Spanish Flu was one of the deadliest epidemics in recorded history, on par only with The Black Death of the 1300’s. It was truly a plague.
What factors made Spanish Flu so deadly? In the preceding decades, the Industrial Revolution had introduced mass transportation in the form of locomotives, street cars, and ocean travel. Parades, rallies, and other war related gatherings didn’t help. Thus, Spanish Flu was spread throughout the globe — in four deadly waves — via population and troop movements related to the War.
Along with spreading via population movement, Spanish Flu was also uniquely deadly — especially deadly for otherwise healthy young adults. Spanish Flu is said to have created a lethal cytokine storm — which is a rapid overreaction of the body’s immune system.
The weaker immune systems of children and older adults ultimately spared them. Meanwhile, the strong immune system reactions of young adults led to gruesome hemorrhaging that ravaged the body and killed quickly.
Medicine essentially had no answers for Spanish Flu. This is illustrated by the fact that influenza wasn’t determined to be caused by a virus until 1931.
That said, let’s turn back to the world of sports and think about this from the athlete’s perspective.
First of all, in Hockey, the 1919 Stanley Cup Playoffs got canceled. It was the middle of the Championship series, and several players on both teams contracted Spanish Flu. One player died, Hall of Famer, “Bad” Joe Hall.
Baseball players live out of their suitcase for six months a year. In 1919, the Black Sox would be traveling the same rails that spread the same Spanish Flu that was killing young, healthy people around the world, including several professional athletes.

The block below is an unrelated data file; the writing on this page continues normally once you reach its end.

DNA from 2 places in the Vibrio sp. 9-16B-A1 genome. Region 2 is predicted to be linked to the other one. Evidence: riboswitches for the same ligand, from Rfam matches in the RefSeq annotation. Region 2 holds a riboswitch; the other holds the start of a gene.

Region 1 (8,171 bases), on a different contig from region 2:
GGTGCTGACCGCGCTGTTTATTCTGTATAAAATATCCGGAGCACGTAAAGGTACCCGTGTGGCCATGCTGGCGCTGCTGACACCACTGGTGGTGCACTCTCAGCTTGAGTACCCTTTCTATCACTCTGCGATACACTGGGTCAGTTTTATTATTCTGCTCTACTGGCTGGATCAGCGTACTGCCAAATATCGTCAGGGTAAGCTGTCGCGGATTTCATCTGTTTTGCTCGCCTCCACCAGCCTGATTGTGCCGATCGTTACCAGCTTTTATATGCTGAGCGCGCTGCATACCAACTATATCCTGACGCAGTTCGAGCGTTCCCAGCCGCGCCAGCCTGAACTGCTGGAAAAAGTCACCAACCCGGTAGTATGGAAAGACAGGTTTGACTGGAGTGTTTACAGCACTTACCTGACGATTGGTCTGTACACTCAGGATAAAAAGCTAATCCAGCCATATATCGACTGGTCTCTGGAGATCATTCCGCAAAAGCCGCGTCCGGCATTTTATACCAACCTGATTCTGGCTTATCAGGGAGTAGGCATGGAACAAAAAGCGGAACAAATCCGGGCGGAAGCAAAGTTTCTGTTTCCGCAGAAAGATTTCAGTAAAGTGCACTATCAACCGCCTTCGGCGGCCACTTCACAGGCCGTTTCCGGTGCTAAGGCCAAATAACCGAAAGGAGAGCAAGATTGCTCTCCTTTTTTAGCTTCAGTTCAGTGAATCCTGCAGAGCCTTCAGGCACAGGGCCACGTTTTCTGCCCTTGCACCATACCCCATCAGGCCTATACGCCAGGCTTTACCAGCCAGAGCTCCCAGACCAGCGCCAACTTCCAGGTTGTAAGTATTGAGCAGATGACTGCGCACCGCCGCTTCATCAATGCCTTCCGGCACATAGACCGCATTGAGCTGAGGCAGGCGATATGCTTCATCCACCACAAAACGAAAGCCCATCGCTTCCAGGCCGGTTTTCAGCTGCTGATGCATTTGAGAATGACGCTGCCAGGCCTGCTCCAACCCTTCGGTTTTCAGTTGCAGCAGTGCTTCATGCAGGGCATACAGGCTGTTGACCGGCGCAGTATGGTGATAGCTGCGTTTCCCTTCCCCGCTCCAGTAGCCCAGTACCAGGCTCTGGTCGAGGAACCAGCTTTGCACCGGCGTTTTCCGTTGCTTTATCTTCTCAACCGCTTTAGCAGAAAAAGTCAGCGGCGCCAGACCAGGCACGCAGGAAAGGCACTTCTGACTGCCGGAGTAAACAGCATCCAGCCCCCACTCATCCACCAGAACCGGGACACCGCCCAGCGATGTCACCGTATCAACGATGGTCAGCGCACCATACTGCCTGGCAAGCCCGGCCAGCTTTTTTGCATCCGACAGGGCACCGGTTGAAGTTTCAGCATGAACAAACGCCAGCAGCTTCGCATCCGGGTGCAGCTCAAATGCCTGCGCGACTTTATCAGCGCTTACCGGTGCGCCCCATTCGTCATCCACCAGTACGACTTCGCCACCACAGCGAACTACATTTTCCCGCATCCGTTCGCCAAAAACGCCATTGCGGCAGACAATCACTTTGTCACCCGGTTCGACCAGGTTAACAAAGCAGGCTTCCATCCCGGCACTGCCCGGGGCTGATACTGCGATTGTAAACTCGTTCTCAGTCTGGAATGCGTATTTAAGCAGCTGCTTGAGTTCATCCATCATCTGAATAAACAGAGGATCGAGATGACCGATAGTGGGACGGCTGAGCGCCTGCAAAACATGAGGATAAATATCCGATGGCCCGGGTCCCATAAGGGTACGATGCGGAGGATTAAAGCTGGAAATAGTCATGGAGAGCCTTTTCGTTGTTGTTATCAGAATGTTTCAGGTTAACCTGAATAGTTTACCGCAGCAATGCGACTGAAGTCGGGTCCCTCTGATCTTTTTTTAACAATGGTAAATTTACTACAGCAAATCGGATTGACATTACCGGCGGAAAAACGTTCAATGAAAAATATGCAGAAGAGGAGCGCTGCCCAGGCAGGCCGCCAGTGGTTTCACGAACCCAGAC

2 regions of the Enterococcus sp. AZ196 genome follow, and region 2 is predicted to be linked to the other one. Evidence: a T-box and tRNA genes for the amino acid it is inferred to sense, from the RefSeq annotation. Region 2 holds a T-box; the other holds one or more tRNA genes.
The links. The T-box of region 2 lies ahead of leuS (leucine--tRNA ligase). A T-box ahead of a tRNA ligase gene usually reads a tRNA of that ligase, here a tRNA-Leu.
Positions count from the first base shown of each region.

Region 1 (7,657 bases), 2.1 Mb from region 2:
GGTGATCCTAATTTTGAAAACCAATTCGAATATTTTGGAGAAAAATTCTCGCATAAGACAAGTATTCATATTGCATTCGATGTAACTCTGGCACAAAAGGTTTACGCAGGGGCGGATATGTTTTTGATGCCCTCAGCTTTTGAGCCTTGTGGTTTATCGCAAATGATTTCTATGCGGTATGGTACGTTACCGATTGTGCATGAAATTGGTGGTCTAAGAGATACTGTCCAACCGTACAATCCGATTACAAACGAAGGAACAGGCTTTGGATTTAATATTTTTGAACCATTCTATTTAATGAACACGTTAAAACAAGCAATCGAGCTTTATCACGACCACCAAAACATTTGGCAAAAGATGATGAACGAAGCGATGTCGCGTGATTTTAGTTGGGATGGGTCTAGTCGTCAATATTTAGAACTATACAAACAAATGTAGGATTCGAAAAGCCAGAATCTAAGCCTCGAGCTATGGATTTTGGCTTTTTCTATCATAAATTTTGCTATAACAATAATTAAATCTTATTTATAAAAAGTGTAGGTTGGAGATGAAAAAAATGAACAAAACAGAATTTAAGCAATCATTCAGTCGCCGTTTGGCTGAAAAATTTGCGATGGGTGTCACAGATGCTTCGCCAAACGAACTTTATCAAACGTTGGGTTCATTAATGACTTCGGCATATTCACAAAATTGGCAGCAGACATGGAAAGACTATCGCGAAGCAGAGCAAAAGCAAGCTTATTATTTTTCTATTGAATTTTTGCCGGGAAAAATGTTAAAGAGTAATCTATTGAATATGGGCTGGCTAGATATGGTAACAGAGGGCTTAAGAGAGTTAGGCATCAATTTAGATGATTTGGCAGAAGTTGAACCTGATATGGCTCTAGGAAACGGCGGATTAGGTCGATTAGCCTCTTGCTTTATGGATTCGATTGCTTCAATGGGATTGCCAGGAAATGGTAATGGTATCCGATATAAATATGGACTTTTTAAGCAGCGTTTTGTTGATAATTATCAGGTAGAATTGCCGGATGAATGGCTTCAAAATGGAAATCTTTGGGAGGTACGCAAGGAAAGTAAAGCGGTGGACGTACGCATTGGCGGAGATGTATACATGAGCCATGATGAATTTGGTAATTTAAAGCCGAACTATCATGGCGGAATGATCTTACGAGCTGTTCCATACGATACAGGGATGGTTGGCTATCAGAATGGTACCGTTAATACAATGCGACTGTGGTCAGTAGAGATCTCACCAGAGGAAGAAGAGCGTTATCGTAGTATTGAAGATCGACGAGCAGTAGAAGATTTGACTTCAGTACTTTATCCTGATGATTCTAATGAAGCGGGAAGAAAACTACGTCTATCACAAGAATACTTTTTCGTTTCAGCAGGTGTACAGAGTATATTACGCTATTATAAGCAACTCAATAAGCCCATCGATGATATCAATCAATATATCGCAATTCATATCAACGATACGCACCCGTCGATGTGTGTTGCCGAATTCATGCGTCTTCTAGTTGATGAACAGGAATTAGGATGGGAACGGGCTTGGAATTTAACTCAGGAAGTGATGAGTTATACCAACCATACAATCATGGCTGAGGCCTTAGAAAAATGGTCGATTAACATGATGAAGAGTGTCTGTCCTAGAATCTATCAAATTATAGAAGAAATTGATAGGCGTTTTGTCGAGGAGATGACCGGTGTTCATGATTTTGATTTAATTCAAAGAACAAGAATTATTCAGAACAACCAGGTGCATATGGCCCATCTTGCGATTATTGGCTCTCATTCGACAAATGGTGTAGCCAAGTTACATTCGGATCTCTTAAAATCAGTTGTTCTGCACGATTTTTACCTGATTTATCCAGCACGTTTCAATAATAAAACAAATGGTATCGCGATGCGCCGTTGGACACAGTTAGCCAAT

The Wikipedia entry on Spanish Flu include this paragraph, that acknowledges the psychological stress imposed by Plague.
“The 1918 pandemic killed tens of millions and sickened hundreds of millions; the loss of this many people in the population caused upheaval and psychological damage to many people. There were not enough doctors, hospital rooms, or medical supplies for the living as they contracted the disease. Dead bodies were often left unburied as few people were available to deal with them. There can be great social disruption as well as a sense of fear. Efforts to deal with pandemics can leave a great deal to be desired because of human selfishness, lack of trust, illegal behavior, and ignorance. For example, in the 1918 pandemic: “This horrific disconnect between reassurances and reality destroyed the credibility of those in authority. People felt they had no one to turn to, no one to rely on, no one to trust.”
As noted above regarding the wartime draft, 1918 and 1919 clearly seems like a game of every man for himself.